What is Field Marketing
It can be argued that many different definitions exist, but for the sake of clarity, we humbly put forward the following. Field marketing puts brands and their products directly in front of consumers, at the point of purchase (often traditional retail locations) or other places and events where consumers can uniquely experience them. Each field marketing campaign has its own set of goals and activities (see next section), primarily for the purpose of driving sales, awareness & learning, as well as experience-test- & trial, and the services include: direct selling, merchandising, training and product demonstration. Brands measure the success of campaigns in a variety of ways, including sales and revenue lift, awareness, rate or share of recommendation and marketing ROI.
Why Brands Use Field Marketing
Program types come in a variety of shapes and sizes, designed to deliver against specific objectives, requirements and of course budgetary considerations. Generally speaking, the programs are either short-term, seasonal or surge campaigns designed for specific promotional or time-bound outcome and set of events, or longer-term in nature (what we often refer to as “continuity”), to provide sustained brand support, awareness and sales performance. Some of these include:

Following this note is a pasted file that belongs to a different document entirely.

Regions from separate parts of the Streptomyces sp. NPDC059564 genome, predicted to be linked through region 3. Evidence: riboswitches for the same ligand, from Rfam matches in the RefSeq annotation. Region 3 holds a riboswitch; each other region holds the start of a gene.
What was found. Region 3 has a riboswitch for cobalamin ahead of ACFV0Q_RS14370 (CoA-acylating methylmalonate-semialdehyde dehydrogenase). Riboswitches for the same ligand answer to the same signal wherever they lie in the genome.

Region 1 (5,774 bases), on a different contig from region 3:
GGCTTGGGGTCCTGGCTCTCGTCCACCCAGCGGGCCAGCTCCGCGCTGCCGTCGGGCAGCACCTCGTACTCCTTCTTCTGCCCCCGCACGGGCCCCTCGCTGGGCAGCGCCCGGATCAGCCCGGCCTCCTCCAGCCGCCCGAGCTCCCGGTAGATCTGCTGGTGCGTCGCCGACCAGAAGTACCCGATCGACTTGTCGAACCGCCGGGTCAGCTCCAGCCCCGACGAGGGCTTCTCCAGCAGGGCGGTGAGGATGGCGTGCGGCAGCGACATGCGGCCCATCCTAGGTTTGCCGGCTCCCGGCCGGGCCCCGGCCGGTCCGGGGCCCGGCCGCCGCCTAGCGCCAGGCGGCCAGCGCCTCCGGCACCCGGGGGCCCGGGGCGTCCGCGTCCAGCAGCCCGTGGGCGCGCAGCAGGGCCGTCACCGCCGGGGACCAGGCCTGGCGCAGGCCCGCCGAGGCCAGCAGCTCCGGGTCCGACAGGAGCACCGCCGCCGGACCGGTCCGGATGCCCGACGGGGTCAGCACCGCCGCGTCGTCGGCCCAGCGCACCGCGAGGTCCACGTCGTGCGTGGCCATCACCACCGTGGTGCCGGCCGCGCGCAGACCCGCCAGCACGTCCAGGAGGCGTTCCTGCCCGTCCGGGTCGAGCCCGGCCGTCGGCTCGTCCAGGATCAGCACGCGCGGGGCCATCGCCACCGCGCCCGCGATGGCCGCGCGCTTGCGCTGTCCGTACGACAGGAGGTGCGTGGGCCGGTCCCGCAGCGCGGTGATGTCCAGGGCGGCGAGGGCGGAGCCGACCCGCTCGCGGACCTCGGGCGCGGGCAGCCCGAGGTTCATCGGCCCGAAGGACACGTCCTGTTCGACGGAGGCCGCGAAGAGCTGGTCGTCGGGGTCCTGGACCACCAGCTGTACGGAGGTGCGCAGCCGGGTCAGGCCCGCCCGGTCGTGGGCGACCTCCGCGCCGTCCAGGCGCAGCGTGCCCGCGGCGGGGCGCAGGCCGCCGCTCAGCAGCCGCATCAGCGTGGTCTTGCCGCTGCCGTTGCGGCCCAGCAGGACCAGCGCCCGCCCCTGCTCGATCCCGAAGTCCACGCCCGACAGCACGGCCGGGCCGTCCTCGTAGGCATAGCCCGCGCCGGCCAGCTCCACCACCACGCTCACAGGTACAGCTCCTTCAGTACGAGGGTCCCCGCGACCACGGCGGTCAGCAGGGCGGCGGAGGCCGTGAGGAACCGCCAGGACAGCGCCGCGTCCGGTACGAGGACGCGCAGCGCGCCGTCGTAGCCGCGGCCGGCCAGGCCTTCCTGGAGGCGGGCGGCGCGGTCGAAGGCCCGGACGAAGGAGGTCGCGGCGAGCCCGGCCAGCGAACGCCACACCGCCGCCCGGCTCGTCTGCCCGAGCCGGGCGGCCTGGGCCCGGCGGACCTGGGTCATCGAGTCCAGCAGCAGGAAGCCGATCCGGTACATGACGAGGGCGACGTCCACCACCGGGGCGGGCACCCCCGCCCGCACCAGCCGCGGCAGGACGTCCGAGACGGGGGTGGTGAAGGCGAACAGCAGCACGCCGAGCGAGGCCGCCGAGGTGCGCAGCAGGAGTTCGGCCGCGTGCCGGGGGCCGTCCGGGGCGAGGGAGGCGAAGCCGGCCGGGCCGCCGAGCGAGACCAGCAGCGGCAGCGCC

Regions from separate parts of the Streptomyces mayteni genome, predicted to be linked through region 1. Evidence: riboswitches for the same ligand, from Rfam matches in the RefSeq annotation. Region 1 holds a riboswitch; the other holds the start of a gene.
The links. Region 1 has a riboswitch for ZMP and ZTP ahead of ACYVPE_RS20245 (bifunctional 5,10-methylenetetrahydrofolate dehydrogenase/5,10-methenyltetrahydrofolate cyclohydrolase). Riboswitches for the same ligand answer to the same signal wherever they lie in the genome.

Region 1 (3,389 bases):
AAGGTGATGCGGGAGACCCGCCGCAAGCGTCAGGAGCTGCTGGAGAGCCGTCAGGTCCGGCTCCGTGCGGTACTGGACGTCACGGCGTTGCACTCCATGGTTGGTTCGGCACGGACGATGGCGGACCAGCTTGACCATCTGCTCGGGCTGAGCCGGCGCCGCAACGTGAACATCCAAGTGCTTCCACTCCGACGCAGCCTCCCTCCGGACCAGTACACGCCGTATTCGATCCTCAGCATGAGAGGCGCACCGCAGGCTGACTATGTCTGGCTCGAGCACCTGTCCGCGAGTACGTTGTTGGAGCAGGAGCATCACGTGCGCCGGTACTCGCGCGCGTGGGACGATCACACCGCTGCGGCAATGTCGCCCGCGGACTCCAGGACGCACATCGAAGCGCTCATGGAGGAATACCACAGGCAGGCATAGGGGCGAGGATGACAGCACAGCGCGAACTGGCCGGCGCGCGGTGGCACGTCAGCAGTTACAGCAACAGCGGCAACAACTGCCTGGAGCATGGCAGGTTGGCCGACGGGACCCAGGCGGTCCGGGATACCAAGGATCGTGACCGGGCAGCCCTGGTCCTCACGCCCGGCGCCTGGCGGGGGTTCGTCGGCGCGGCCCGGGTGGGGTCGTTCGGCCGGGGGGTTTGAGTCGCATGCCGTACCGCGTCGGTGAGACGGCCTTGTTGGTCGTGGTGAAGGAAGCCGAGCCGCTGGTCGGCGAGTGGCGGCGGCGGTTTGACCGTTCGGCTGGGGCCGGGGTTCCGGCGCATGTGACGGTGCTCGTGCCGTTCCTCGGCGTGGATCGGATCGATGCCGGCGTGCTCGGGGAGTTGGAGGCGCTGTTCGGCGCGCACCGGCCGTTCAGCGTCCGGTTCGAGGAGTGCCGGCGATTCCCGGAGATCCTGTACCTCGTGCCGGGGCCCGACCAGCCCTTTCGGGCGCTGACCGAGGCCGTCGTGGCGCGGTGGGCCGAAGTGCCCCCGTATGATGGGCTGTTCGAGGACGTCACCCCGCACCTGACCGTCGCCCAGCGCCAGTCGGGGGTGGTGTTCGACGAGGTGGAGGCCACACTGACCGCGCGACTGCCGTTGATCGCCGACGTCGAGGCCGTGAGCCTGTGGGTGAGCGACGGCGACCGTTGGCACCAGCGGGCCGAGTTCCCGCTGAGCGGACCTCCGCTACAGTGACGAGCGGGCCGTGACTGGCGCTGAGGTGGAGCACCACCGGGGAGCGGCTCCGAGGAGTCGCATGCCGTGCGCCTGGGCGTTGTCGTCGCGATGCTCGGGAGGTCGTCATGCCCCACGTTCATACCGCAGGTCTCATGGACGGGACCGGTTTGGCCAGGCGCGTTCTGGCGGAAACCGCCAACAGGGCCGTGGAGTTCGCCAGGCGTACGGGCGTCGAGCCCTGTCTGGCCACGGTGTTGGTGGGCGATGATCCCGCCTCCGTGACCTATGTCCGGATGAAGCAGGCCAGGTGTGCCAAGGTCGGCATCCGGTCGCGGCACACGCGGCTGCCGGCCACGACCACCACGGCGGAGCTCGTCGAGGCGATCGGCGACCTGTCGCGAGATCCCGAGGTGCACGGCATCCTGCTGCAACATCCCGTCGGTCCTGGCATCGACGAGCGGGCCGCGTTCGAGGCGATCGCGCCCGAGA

Complete In-store Brand Management
Capture real-time data and in-store insights, conduct market research
Engage retail sales associates to create awareness and advocacy; deliver learning & incentives
Audit retail execution & compliance; check pricing, inventory, OSA (on-shelf availability), displays, plan-o-gram, and field teams
Types of Field Marketing Programs/Campaigns
These campaigns, projects and programs generally are defined in the following categories:
Assisted Sales (“ASD” – Assisted Selling Days): a series of events where brand representatives partner with store associates to assist with customers; typically Friday-Sunday, 4-8 hour events that optimize store traffic.
Brand Advocacy: training and building relationships with retail associates and managers for increasing advocacy and driving shopper experience through informed associates, training events typically happen in-aisle when store employees are otherwise not engaged with shoppers, or more formal “breakroom” training sessions can be scheduled at off hours or before the store opens.